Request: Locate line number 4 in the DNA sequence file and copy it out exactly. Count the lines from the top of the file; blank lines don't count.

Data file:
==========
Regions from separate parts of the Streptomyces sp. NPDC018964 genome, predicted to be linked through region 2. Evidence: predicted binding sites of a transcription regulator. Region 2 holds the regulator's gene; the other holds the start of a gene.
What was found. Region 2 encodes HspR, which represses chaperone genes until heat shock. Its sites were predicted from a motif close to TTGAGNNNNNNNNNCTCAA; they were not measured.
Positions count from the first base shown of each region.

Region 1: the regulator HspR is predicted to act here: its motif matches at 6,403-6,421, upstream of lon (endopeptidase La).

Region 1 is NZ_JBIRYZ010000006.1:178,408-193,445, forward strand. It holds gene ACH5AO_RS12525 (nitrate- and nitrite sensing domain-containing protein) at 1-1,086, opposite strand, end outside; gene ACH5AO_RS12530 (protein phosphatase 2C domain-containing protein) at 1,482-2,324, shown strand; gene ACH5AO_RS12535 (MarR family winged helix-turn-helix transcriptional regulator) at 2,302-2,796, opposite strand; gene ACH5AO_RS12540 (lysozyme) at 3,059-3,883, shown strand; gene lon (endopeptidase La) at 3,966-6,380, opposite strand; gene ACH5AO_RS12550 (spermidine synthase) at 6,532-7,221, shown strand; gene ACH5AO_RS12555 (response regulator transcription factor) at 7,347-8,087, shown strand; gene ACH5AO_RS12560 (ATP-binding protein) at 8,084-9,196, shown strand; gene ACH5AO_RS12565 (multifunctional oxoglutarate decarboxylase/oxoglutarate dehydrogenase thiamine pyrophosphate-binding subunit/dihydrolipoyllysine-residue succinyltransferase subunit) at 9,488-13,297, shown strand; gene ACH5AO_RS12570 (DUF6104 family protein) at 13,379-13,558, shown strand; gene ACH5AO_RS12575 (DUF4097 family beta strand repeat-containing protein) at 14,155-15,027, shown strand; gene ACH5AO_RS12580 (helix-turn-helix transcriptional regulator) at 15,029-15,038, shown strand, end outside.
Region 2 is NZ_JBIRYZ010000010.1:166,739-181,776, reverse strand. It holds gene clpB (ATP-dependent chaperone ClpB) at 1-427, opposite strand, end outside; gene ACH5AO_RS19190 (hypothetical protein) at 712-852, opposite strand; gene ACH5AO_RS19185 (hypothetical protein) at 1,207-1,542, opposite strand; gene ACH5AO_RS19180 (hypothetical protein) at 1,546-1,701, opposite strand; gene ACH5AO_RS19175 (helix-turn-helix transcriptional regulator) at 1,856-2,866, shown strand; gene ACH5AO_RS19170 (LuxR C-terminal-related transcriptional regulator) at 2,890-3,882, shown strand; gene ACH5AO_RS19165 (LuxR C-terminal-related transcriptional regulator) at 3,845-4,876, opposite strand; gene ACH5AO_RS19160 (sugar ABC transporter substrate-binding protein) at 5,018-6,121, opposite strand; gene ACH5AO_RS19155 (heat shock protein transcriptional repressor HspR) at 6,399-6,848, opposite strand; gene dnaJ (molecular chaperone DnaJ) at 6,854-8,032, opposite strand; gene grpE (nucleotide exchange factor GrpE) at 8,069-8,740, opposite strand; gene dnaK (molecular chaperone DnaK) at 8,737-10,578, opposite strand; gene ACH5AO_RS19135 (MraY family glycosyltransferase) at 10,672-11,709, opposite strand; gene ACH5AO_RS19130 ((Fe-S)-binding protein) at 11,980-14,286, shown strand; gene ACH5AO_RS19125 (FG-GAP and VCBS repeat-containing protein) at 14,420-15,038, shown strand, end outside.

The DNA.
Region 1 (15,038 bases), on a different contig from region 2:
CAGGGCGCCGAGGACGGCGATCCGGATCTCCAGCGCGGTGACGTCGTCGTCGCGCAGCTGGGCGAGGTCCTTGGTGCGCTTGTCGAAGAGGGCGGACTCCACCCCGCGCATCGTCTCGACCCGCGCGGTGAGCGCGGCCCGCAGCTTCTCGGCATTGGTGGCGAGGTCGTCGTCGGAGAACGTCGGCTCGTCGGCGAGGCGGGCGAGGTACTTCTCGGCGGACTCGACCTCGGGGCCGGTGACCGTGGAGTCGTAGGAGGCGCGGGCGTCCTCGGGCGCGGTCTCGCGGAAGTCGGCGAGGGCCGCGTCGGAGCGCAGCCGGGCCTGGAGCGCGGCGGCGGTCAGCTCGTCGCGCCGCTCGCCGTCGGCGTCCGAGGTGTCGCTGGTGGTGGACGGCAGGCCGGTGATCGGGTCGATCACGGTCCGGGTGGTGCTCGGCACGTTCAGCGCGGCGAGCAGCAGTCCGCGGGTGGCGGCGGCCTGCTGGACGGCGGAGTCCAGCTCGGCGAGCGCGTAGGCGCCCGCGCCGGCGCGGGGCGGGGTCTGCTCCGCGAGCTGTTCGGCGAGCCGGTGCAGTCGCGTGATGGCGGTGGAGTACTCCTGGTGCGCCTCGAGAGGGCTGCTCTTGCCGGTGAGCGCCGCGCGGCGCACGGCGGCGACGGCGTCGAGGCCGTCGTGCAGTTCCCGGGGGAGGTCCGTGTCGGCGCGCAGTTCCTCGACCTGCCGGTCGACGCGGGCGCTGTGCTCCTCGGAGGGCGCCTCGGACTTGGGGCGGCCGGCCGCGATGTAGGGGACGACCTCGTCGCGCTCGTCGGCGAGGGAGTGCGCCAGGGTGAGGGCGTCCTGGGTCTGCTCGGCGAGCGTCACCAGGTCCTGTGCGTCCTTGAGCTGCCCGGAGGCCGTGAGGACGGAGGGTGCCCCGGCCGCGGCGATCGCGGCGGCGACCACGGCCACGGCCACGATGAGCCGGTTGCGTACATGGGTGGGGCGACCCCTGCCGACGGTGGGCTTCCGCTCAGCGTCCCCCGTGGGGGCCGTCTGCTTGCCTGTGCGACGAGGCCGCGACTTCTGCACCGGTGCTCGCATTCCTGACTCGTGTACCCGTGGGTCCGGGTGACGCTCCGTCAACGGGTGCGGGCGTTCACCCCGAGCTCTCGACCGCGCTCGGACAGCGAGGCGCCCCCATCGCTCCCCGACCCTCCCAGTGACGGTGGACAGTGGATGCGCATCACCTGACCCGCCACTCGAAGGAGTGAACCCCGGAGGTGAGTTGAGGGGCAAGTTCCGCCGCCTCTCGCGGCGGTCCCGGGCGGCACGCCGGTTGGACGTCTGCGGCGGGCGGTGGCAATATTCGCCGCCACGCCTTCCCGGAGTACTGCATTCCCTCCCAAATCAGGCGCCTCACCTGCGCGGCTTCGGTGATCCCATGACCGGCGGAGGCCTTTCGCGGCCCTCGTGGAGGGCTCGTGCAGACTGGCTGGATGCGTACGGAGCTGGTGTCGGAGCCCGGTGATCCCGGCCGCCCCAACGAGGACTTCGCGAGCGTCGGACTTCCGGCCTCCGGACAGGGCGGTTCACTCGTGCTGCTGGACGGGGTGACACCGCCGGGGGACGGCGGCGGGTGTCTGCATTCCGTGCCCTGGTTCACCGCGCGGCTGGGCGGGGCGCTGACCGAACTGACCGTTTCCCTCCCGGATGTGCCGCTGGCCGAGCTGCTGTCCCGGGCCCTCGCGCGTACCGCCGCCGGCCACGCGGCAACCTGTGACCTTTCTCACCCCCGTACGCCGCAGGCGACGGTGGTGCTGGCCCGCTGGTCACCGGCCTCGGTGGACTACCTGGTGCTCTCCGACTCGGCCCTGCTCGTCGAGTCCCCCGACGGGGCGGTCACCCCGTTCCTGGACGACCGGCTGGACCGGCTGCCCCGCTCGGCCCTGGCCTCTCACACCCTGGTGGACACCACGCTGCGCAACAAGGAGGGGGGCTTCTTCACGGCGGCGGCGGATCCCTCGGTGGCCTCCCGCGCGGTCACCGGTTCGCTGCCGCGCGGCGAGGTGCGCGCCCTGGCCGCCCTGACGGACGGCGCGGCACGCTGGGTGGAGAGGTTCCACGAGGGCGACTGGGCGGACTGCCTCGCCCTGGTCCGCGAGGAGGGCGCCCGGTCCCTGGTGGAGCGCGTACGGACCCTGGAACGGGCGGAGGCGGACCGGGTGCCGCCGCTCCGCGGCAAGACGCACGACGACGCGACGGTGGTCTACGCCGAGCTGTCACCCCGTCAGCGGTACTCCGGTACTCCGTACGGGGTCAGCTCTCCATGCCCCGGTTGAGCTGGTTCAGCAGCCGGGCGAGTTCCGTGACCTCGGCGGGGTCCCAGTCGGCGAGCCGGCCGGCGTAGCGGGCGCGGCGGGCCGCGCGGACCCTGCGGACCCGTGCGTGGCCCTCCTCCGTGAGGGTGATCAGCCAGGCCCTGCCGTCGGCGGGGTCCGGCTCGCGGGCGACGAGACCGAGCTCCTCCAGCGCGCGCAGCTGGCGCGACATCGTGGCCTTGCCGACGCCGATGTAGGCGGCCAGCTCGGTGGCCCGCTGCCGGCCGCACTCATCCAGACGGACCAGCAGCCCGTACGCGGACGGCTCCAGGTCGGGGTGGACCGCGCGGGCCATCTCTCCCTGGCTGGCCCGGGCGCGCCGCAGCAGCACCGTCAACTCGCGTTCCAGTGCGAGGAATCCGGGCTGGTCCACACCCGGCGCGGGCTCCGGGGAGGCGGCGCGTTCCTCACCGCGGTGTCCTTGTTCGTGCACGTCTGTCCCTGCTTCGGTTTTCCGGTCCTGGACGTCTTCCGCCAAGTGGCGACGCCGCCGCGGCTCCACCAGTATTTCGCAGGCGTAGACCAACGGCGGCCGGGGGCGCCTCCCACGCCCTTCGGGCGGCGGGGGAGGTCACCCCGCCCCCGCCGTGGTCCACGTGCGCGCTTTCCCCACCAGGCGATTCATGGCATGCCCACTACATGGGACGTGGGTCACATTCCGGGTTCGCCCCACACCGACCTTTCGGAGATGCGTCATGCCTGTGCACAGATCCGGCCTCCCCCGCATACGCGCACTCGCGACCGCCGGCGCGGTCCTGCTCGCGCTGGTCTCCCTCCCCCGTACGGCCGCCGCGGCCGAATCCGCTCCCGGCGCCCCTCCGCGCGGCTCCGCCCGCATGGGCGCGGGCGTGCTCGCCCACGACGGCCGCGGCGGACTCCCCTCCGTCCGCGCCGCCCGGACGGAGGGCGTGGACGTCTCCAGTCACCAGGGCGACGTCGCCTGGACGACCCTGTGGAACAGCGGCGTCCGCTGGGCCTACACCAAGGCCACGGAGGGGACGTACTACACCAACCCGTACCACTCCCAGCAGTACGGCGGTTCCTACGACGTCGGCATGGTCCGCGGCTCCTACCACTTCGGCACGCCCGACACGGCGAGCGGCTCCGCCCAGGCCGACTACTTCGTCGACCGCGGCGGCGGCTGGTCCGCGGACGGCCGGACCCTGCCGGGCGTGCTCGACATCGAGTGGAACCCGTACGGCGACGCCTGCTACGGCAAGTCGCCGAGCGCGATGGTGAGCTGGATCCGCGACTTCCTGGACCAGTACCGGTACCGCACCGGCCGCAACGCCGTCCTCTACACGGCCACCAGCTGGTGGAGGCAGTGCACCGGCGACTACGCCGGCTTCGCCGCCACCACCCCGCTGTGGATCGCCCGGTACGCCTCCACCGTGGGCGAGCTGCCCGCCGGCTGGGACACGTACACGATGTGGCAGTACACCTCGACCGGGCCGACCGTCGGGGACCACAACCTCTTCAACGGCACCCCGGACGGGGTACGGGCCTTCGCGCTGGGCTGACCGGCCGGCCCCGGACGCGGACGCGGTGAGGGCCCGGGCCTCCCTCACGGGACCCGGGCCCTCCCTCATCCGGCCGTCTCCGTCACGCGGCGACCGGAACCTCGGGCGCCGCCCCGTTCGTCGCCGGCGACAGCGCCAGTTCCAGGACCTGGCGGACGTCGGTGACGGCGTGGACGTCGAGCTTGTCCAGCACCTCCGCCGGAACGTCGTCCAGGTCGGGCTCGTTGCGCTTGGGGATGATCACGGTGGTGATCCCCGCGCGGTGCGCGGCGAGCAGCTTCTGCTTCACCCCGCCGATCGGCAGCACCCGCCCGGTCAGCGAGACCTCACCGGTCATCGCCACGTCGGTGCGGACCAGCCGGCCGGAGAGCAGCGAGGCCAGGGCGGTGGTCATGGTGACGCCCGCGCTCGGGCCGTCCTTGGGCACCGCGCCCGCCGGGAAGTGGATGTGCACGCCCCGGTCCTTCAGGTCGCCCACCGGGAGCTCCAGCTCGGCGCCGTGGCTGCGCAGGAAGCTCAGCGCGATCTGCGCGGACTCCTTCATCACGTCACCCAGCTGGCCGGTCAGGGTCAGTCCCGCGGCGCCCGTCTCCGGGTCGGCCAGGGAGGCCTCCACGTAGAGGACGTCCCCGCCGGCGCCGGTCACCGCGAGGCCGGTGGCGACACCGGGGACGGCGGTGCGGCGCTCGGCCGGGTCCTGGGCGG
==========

Region 1: the regulator HspR is predicted to act here: its motif matches at 6,403-6,421, upstream of lon (endopeptidase La).